The way that Crystal Moselle shoots skateboarding feels a lot like anybody else would shoot flying. It is loose and liberating, the camera gliding alongside as they perform, humanity captured in the shared joy of movement. The drama of Skate Kitchen comes in the fact that this promise is not one held up by society. While the skate park should itself be a meritocratic space, your skill on the board legitimizing your right to ride, it is not immune from the prejudices that consume the rest of society.
We see this from the opening moments, Rachelle Vinberg’s character Camille stacks it hard at her local spot. As her leg bleeds we hear the taunts of the boys at the edges, ‘Man, she got her period.’ It is immediately obvious that in this space she will not be able to claim any of her actions as her own. They will always be translated through the lens of an audience that will always view her as an outsider.
When her mother bans her from skating she takes the opportunity to look further afield for an audience that will appreciate her effort. She travels into New York to join up with Skate Kitchen, an all-girl crew she follows on instagram. Moselle’s only other feature to date is the 2015 documentary The Wolfpack, a New York story about brothers who were confined to the family apartment for much of their life up to the point of filming.
While lightly fictionalised, and starring one recognisable actor, this new feature follows in mostly the same vein. The members of the real life Skate Kitchen are thrown up on screen in full force. Outside of the mostly unnecessary family drama subplot we spend our time with these women as they drift through the streets and parks of the city, looking for places and opportunities to amuse each other.
Towards the end of the first day together we get an extended sequence of Nina Moran’s character Kurt trying to explain to a hardly captive audience the Mandela Effect. There’s a looseness here that feels inspired by her work on documentary. The camera fragments the characters drifting from lecturer to audience, seeking out the most interesting thing to look at, cutting to other material if there’s nothing visually compelling in the scene. The film does not want to drive its audience, invent something to compel its characters, it is content enough to enjoy time spent with them just letting them be.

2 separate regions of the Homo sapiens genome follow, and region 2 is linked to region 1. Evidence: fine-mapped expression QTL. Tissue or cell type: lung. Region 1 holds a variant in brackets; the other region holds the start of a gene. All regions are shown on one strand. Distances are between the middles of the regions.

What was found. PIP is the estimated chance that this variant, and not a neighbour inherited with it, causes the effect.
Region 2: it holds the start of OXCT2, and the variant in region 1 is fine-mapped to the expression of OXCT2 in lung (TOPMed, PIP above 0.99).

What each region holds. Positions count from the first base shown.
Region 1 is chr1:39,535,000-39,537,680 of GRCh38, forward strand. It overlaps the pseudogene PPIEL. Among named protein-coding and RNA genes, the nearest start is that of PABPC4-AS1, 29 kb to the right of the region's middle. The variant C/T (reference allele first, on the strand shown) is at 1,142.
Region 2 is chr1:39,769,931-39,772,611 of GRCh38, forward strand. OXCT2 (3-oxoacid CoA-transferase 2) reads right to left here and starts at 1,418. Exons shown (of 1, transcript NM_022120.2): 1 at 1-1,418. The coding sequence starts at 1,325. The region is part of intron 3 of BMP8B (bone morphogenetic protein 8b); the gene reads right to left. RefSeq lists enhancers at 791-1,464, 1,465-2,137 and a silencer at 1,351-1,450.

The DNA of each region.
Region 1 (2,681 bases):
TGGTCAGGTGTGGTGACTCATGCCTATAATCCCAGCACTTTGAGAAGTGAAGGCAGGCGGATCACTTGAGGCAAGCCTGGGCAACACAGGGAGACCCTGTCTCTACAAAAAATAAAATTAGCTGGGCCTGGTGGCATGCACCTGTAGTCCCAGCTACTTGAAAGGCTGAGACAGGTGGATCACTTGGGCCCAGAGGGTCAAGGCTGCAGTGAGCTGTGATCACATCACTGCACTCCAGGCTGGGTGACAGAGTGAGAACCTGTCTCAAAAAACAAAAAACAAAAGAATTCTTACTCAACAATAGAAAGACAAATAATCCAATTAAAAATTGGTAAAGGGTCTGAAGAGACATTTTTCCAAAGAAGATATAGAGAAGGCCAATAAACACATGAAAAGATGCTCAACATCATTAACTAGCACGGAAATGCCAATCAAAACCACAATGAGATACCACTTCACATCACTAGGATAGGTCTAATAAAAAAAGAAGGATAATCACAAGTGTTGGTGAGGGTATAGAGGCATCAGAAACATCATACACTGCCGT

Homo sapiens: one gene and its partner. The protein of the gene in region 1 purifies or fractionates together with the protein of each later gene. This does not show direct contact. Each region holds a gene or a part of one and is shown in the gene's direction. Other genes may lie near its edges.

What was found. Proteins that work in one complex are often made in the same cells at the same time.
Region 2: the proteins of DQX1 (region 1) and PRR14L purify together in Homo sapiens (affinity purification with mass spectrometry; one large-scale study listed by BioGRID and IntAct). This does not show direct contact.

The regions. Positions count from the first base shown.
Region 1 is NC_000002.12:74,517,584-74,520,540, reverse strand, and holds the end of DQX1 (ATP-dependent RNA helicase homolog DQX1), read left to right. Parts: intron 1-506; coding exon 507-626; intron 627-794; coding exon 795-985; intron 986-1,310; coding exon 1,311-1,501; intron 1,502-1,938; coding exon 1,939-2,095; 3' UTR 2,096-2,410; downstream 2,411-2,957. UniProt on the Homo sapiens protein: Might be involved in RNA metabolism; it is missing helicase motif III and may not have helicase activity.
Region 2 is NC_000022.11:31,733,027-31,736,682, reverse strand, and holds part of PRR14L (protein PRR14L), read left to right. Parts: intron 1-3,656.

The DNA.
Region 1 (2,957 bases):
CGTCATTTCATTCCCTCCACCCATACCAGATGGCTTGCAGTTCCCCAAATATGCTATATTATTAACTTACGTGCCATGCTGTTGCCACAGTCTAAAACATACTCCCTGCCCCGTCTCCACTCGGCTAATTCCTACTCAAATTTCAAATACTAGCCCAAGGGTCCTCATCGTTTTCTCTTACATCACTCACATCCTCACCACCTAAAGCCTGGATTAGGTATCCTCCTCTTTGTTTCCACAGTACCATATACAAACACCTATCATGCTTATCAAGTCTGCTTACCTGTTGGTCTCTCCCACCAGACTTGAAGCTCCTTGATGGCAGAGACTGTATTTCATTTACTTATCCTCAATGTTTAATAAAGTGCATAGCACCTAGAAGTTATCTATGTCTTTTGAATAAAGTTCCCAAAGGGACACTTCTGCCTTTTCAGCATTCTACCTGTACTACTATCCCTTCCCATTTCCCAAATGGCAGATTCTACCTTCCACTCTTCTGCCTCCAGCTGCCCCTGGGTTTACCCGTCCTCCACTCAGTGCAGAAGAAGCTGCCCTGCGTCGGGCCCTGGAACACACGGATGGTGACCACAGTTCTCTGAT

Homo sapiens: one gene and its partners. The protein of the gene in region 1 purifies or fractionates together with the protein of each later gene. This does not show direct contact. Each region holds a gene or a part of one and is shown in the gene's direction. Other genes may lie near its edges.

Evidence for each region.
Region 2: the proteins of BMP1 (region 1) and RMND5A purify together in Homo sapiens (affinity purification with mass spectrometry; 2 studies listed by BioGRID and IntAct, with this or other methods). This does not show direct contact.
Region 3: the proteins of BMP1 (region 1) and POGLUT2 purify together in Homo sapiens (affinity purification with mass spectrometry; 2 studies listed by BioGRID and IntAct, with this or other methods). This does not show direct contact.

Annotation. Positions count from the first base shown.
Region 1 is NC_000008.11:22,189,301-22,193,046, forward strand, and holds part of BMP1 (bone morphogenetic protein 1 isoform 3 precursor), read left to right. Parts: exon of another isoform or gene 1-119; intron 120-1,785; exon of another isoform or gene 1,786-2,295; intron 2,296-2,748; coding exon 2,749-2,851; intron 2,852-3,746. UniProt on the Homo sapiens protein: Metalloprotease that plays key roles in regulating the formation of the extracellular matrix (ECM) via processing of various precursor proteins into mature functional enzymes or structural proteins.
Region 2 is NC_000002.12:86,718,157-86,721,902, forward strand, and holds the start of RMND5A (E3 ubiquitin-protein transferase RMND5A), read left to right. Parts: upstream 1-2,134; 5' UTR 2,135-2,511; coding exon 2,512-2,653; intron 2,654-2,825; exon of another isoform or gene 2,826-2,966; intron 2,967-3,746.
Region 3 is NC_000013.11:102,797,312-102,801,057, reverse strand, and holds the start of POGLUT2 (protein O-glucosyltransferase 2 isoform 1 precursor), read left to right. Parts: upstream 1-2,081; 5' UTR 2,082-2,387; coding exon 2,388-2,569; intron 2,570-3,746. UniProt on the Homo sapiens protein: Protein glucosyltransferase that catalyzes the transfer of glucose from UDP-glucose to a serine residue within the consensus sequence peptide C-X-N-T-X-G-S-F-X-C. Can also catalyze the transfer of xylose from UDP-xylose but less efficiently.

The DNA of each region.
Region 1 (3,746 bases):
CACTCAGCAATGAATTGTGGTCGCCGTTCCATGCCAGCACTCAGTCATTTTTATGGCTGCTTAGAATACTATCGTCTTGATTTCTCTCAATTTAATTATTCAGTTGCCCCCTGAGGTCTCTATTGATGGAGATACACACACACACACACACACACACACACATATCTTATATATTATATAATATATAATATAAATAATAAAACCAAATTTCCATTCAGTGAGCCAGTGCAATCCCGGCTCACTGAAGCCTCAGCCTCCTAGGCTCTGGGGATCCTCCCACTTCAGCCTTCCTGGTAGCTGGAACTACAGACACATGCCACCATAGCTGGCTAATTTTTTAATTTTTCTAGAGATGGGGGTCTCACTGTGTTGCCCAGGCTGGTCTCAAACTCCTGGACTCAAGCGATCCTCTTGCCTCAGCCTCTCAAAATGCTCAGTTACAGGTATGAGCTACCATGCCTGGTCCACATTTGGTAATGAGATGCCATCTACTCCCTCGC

Drama eventually does come their way, in a boy shaped package the size of Jaden Smith. The group tells Camille to avoid him, one of the other members Ardelia Lovelace’s Janay shares an unpleasant history with the dude. But the fuckboy seems cute and takes pictures on an old film camera and seems interested in her. Smith does fine, considering his reputation, but the film equally don’t seem to e too invested in making you love him. He’s an interference in the sisterhood we see forming.
Because all the external drama keeps getting in the way of what is the most compelling aspect of the feature, the new and awkward Camille learning how the social dynamic she is entering works, and how she will fit into it. There’s not too much need for a disapproving mum when we are told from the off that one particularly bad bail can properly fuck you up. Which is followed through on when someone does after being peer pressured into attempting a trick they’re not comfortable with.
It’s only a small thing, her friends all remind her that she’ll be back on the board in a couple of weeks. You can tell though in moments like that that Moselle understands the intense fragility of the bonds that hold us together. Especially when who we are is tender and unformed. Vinberg with her nervy eyes and stumbling diction perfectly captures that moment in life, and the insecurity of being surrounded by people who know who they are.
Nobody comes into this world fully formed, Skate Kitchen exists for the pain and joys you find while becoming. And for the people who will help you along the way, even if they don’t feel like they are. I think we might be arriving at a good time for coming of age pictures, the last year has had a few great ones. And guess what, they’ve all been written and directed by women. They all approach their subjects tenderly and with compassion. They all seek to highlight the freedom that comes through having taken ownership of one’s physicality.
These girls are out there doing it. They deserve a movie for the trouble.
Skate Kitchen is currently screening in UK cinemas.